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was such evidence of negligence as required of the authorities explanations in order to escape liability.

Another objection to this charge is that it ignores the necessity of notice to the authorities of the existence of the obstruction.

It is certainly true, as a general proposition, that before the corporate authorities can be held liable in this class of cases, it must be shown that they knew of the existence of the cause of injury, or had been notified of it, or such a state of circumstances must be shown that notice would be implied. And it is true that this charge makes no reference to notice whatever. But when we look into the facts of this case, as shown by the bill of exceptions, we discover a very plain reason why this was omitted. The question of notice, as a fact, could not be disputed, and therefore did not arise as a matter on which the jury required instructions.

$ 809. Express notice not essential.

The city authorities, in converting the part of the park already mentioned into a street, bad cut down a tree, and left the stump standing from six to eight inches above the surface, and from fourteen to eighteen inches inside the curbstone, on the sidewalk. This was done in 1847; and this stump, thus left by the city authorities who had cut down the tree, remained in that condition until the time of the accident to plaintiff, in 1857.

These facts were uncontradicted, and stronger proof of notice could not be given. It closed the question, and the omission in the judge's charge of any reference to that subject was justified by the testimony. It would have been superfluous.

Judgment affirmed.

S 810. Municipal liability in general.- A municipal corporation holding a voluntary charter, as a city or village, is responsible for its mere negligence in the care and management of its streets. In this respect there is a distinction between the liability of such a corporation and that of a quasi-corporation, like a county, town or district. Whether or not this distinction is founded on sound principles it is too well settled to be disturbed. Barnes v. District of Columbia, 1 Otto, 540.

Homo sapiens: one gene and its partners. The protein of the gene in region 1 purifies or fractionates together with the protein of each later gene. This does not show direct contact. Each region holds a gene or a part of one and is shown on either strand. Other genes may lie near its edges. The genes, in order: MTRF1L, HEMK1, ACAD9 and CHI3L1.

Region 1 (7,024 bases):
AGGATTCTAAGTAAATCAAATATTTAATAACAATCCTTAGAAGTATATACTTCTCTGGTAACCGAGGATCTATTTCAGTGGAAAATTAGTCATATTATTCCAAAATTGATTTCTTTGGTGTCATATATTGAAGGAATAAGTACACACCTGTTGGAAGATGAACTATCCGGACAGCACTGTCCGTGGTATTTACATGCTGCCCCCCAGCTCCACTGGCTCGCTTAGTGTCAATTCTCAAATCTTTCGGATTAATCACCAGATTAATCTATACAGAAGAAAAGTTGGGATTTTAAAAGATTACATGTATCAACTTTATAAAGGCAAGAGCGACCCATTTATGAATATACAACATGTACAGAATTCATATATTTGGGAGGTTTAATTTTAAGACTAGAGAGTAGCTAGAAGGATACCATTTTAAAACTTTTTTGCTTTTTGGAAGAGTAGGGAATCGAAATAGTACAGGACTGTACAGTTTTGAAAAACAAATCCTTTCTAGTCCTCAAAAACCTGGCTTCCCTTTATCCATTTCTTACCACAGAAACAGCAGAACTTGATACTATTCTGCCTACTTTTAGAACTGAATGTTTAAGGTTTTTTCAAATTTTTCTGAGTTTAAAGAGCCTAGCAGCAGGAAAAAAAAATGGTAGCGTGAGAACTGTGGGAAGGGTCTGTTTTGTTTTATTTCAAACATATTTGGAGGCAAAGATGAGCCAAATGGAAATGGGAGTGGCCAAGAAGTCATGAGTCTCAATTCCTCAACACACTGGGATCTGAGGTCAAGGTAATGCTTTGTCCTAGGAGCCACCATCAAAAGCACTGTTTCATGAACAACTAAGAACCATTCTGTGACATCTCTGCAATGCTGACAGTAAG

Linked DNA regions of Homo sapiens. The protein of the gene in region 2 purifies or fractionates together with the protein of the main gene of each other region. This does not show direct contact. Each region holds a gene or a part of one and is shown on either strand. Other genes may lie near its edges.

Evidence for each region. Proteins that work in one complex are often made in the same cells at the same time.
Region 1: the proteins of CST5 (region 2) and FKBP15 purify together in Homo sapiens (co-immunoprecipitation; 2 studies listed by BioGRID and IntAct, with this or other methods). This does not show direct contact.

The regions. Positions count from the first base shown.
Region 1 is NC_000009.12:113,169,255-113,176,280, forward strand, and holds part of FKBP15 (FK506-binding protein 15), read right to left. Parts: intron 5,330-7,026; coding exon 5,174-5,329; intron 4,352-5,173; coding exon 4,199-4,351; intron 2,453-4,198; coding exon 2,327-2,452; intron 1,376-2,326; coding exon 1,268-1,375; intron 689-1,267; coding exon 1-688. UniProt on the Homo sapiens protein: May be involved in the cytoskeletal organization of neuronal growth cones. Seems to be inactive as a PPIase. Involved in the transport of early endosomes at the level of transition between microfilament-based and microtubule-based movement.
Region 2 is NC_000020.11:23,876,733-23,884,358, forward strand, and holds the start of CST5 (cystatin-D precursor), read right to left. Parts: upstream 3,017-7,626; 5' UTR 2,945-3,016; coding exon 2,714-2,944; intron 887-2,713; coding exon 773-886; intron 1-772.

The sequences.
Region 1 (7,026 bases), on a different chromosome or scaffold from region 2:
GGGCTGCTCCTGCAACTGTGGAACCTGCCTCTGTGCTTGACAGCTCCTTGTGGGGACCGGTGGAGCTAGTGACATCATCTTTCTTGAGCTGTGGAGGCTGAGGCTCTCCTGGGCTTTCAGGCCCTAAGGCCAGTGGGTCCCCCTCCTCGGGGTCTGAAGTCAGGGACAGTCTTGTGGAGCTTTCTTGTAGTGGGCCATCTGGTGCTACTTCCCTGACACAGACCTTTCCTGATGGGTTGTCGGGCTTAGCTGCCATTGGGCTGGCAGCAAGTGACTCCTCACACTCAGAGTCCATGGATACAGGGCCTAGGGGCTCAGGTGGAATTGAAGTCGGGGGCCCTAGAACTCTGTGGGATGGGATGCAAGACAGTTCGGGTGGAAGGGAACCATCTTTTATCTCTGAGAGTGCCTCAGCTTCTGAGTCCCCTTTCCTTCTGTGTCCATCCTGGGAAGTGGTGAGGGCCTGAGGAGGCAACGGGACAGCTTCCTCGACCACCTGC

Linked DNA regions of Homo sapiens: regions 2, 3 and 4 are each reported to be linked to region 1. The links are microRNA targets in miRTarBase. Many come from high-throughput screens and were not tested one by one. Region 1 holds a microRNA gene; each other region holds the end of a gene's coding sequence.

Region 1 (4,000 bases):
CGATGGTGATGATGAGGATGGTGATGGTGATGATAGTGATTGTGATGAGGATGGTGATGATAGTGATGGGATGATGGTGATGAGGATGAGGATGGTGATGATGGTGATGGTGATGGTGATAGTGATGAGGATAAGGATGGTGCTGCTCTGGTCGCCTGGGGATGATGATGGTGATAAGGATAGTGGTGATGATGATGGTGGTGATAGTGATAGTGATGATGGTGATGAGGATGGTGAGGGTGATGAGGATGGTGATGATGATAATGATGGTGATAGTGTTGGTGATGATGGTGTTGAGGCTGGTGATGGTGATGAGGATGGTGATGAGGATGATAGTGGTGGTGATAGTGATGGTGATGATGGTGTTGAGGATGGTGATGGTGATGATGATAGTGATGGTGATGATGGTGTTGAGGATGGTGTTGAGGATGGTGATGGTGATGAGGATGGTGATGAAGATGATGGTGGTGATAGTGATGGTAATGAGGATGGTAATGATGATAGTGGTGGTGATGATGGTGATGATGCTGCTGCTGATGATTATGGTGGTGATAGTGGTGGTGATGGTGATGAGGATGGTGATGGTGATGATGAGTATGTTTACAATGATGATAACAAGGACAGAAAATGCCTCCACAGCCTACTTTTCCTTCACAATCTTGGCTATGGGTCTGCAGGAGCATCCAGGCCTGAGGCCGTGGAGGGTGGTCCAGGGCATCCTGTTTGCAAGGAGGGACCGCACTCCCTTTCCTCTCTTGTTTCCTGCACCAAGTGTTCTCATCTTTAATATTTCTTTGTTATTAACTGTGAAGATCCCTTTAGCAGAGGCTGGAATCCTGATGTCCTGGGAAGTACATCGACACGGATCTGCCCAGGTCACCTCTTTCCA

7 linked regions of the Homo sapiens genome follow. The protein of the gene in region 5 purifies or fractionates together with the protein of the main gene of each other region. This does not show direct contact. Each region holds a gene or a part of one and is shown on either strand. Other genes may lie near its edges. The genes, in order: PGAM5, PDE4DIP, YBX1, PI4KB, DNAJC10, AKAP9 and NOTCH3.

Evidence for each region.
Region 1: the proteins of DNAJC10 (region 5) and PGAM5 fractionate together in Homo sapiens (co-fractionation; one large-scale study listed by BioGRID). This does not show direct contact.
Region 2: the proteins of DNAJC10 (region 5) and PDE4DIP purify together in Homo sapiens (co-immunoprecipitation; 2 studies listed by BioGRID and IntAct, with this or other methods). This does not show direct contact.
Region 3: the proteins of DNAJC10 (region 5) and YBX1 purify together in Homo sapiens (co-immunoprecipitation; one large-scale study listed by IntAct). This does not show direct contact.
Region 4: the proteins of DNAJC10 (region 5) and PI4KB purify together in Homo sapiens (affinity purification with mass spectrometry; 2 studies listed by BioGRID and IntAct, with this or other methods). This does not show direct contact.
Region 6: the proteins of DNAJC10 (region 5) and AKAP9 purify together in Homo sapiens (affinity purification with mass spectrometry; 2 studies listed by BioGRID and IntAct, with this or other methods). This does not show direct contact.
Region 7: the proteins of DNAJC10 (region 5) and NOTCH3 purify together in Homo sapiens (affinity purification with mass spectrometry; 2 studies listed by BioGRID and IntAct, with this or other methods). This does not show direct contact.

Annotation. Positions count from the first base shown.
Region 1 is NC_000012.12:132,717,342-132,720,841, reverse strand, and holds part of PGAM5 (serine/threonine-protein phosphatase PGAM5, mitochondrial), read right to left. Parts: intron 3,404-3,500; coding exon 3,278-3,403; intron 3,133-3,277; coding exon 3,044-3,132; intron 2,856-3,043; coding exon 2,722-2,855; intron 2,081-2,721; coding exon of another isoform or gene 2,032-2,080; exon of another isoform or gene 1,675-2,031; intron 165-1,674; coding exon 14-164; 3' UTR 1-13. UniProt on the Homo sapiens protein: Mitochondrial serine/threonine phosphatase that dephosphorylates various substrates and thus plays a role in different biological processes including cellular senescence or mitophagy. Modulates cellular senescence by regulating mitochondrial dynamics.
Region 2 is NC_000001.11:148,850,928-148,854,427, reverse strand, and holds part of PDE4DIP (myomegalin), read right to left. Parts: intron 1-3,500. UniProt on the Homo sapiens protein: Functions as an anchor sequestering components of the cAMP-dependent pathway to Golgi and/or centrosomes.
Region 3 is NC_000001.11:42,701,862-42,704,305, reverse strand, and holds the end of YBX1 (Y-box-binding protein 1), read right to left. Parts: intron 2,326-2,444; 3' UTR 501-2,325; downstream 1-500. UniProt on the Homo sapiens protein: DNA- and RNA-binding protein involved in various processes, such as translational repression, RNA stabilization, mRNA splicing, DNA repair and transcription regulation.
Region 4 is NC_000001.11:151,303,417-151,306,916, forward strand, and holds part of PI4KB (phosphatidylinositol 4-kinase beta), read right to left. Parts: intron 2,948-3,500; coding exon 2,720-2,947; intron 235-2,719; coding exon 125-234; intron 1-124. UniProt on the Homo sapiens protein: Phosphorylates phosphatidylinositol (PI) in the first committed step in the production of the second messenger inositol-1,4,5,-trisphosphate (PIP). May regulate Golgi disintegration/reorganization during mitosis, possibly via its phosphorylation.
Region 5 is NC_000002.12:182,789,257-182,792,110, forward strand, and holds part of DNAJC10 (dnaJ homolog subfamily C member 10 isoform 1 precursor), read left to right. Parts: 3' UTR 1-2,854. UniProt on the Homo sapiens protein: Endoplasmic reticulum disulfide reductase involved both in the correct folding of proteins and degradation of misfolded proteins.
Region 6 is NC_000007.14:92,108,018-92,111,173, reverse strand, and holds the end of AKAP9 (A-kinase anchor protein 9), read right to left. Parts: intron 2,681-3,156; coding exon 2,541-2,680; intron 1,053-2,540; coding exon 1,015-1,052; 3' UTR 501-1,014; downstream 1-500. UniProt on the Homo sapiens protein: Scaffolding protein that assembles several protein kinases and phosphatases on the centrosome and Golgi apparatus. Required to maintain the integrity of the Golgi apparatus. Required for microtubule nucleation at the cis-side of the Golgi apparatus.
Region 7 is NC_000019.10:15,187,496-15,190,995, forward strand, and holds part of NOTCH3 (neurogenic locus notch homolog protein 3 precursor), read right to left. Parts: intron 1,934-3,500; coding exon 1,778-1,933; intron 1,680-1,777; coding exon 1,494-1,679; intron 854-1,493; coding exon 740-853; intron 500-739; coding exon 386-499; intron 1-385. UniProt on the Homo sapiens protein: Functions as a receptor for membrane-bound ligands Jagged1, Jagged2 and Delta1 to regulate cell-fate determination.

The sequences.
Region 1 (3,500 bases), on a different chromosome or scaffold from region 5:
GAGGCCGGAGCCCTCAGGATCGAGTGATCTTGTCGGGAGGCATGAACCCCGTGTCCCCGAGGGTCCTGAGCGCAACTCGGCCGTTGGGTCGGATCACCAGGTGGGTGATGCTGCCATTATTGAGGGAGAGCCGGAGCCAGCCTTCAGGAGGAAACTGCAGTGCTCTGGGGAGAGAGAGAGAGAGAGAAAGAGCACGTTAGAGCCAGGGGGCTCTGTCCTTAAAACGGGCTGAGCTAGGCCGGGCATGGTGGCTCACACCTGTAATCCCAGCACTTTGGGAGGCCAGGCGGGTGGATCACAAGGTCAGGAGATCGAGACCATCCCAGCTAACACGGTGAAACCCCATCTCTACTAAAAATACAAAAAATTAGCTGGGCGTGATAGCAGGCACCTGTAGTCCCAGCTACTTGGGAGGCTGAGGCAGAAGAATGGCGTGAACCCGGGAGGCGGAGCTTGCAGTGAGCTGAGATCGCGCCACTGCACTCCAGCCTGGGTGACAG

$ 811, change from town to village.- Action against a village corporation to recover damages for injuries sustained by plaintiff stepping into a hole in the plank covering of a sewer which had been used for the purposes of a sidewalk. The corporation had formerly been that of a town, but it had recently assumed the organization of a village. Held, that the fact tbat the corporation had changed its organic law but a few months prior to the accident, and bad not yet run the term of its municipal year when it could make an appropriation under the law under which it was then existing, did not relieve it from liability to keep the street in repair. Evanston v. Gunn, 9 Otto, 660.

$ 812. Grading.– A municipal corporation is authorized to grade and change the grade of streets from time to time, when it is necessary to do so, without protecting the earth or em. bankments of the adjoining proprietors. Thus, where, in constructing a street fifty feet in width, the city authorities cut the land at the extreme limits of the fifty feet perpendicularly, the inevitable effect of which method of construction is to cause the adjoining land to cave into the street, and the land does so cave, there is no liability on the part of the inunicipal corporation, the work bcing for the public benefit and convenience. Cheever v. Shedd, 13 Blatch., 258.

$ 813. While a street is being graded by a city, it is not negligence, as a matter of law, for the city to permit on such street a descent over an “apron” or otherwise, from a higher to a lower elevation, providing such means of descent be properly constructed and maintained. Clark v. City of Chicago,* 4 Biss., 486.